Overall, Dragon Quest XI: Echoes of an Elusive Age is exactly what it says on the box; no more, no less. It’s a chance to relive the glory days when JRPG’s were still in their infancy, with some more modern trappings. There may be some question of where in the current RPG landscape Dragon Quest’s simplistic and predictable approach to the genre fits in, but regardless you’re in for 80+ hours of one of the most lovingly crafted worlds in gaming today with a rock solid battle system and a charming party, even if the story and some design choices feel like everything you’ve seen before.

Graphics: 10

The game is one of the most gorgeous I’ve seen. It looks and moves like a nearly flawlessly animated movie. The level of detail is amazing, the monster designs and animations some of the best in gaming, and the vast variety of locations and landscapes are breathtaking. This is not a game you will get tired of looking at or moving through.

Gameplay: 7.0

This is as by the books as turn-based combat can go. Everything works exactly as you would expect, with  years of QoL and tuning to make this one of the most definitive versions of the old-school JRPG battling experience. Exploration is a factor as well, though not nearly to the extent as other open-world games, with Monster Mounts to add some variety to change things up.

Sound: 4.0

The soundtrack is just plain awful. An extremely poor MDI quality version of an already sub par score. For a genre built around it’s grand soundtracks (especially the battle and boss music) this is a huge strike against it. Voice acting is pretty hit and miss too, with some spotty accent work (which is usually more amusing than not), and is far ahead of it’s soundtrack quality.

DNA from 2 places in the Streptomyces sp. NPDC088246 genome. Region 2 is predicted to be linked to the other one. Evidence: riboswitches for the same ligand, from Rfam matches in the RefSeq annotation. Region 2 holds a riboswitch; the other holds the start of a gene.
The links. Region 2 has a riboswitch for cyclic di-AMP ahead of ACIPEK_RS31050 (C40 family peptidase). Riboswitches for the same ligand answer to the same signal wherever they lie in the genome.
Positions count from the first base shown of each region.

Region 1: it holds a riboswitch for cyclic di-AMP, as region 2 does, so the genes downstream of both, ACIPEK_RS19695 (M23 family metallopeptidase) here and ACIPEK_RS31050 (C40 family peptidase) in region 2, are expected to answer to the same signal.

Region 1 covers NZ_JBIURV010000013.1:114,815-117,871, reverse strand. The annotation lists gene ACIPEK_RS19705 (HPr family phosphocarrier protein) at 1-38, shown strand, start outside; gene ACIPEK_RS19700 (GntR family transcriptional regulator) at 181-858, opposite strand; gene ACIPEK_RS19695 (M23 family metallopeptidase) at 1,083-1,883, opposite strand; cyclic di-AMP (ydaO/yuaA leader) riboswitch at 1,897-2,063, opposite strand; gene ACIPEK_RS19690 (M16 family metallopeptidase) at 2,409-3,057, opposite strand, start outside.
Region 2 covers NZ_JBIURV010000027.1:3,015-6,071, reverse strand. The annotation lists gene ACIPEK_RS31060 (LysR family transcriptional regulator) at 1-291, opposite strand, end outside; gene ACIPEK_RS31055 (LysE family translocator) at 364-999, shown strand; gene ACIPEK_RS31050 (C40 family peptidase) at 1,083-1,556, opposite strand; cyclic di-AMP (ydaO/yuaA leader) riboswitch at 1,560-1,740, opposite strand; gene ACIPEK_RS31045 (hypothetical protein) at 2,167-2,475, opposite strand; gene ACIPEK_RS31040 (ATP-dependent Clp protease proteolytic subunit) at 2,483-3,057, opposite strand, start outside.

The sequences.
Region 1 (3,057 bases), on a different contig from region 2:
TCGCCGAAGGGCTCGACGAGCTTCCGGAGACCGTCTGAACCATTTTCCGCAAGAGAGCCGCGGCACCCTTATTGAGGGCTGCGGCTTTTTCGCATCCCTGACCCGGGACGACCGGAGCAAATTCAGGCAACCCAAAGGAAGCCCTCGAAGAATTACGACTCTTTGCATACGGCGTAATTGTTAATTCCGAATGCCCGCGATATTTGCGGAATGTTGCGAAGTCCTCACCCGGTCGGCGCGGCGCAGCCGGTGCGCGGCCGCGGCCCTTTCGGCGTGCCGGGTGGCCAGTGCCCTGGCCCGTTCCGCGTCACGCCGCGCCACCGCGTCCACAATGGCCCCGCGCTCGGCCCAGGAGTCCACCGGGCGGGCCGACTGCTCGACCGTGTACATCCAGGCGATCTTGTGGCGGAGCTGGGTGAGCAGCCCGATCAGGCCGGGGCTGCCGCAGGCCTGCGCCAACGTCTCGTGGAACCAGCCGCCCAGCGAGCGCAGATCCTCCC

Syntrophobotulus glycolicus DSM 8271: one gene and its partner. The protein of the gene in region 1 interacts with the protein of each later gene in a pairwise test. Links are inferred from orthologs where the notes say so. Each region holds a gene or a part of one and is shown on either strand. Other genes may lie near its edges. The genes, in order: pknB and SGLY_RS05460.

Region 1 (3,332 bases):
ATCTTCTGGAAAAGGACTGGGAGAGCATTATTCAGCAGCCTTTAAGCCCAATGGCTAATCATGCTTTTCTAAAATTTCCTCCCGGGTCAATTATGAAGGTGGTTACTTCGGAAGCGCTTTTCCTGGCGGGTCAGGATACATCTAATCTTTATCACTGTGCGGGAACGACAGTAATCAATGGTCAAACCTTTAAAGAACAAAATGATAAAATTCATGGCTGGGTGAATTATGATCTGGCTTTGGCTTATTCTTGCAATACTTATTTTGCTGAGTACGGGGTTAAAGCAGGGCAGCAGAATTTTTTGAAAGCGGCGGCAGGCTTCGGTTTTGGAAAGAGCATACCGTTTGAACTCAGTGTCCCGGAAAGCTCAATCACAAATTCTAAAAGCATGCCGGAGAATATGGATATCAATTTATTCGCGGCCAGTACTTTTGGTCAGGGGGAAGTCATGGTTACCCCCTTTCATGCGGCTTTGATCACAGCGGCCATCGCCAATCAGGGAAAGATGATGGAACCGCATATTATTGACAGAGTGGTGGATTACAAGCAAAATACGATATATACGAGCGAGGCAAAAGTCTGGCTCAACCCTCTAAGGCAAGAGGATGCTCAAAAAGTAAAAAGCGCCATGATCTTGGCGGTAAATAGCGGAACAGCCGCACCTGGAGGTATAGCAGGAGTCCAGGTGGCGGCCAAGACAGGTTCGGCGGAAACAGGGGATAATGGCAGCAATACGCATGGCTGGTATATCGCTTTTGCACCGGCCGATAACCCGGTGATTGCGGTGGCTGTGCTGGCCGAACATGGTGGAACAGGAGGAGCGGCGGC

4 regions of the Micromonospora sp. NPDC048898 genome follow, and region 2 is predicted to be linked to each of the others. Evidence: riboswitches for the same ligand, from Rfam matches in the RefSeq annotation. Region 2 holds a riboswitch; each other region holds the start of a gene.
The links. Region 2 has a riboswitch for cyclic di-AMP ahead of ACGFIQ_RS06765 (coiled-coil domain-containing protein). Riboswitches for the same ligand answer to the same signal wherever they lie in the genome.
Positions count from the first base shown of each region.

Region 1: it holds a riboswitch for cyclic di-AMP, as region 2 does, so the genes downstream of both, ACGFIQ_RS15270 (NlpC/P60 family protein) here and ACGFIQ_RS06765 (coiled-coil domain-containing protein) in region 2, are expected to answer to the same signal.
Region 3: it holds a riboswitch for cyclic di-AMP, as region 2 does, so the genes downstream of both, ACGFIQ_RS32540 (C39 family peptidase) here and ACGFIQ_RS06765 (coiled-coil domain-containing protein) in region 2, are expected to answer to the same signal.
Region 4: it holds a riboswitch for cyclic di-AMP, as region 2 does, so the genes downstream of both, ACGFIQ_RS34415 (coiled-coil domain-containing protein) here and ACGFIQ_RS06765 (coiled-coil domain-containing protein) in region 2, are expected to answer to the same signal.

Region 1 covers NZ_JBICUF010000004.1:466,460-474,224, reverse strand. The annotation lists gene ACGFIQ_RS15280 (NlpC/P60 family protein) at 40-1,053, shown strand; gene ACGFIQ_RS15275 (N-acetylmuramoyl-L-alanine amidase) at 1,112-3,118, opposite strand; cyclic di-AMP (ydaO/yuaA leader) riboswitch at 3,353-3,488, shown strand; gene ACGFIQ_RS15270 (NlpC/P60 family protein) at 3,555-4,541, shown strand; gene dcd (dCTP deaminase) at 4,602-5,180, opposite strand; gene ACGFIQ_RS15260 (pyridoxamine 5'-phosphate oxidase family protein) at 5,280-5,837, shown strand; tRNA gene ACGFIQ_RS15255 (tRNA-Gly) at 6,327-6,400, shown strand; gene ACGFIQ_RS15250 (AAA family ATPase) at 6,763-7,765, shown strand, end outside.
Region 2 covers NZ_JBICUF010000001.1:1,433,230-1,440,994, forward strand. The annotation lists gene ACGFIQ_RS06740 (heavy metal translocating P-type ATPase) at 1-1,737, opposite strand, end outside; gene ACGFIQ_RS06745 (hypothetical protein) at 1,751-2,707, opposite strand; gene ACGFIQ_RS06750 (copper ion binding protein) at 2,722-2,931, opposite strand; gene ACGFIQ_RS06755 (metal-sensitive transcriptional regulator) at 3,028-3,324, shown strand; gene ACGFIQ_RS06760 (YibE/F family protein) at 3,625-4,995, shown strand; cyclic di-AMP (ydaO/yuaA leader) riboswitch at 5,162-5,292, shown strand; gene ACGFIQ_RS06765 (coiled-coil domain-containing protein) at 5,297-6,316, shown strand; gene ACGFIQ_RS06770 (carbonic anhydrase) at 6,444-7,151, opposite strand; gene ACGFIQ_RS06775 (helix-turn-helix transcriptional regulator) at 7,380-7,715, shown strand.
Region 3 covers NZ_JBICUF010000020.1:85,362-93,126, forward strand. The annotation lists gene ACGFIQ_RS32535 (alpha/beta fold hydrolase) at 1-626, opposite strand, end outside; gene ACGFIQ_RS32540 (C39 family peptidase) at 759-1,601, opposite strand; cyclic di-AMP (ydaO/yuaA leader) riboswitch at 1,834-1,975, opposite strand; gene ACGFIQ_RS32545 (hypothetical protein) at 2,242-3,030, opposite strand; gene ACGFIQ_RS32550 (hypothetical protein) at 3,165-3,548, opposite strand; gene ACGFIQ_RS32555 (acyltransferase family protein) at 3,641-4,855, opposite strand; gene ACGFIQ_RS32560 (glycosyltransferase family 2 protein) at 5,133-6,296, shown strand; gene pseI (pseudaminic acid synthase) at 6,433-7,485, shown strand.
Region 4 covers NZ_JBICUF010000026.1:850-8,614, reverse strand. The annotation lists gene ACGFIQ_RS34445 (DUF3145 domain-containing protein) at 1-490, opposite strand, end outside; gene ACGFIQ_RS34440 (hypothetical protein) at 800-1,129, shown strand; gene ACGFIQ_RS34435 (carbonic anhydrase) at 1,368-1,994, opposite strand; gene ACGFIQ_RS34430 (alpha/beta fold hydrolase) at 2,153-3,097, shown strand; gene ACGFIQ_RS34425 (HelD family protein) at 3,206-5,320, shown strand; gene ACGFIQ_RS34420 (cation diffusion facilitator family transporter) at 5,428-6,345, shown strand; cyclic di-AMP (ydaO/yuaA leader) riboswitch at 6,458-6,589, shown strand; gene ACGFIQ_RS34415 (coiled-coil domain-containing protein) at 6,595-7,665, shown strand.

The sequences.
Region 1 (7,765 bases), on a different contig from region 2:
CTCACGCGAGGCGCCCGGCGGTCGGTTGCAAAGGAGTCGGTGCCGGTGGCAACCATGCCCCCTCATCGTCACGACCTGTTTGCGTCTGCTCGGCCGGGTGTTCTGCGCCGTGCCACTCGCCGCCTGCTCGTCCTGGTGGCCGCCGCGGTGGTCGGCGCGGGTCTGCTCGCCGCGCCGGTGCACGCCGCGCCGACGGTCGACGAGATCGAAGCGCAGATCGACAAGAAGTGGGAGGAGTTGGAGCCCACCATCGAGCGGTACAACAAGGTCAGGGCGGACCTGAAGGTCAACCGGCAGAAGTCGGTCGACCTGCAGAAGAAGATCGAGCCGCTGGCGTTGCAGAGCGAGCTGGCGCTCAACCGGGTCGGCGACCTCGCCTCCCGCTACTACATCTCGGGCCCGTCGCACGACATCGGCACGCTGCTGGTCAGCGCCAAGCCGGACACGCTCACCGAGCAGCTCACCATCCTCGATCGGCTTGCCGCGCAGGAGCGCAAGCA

Fun Factor: 7.0

Your fun level can really vary depending on what you’re here for. Those looking for a simple by the books 1000 hour classic JRPG adventure will feel right at home. Those maybe looking for something more however, will still find something worth sticking around for, but maybe not for long. Possibly not even through the main story, but it is enjoyable while it lasts.

Final Verdict: 7.5

Dragon Quest XI: Echoes of an Exclusive Age is available now on Steam and PS4.

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A proud native Californian, I was introduced to gaming through the many nights long ago I spent playing Diablo and haven't looked back since. These days, when not playing, I enjoy reading a decent book, playing soccer (football to all the non-Americans), and hanging out with the sorry saps that I consider friends. Some of my favorite games are Baldur’s Gate II, Total War Warhammer, Final Fantasy Tactics, and basically anything Chris Avellone has ever touched.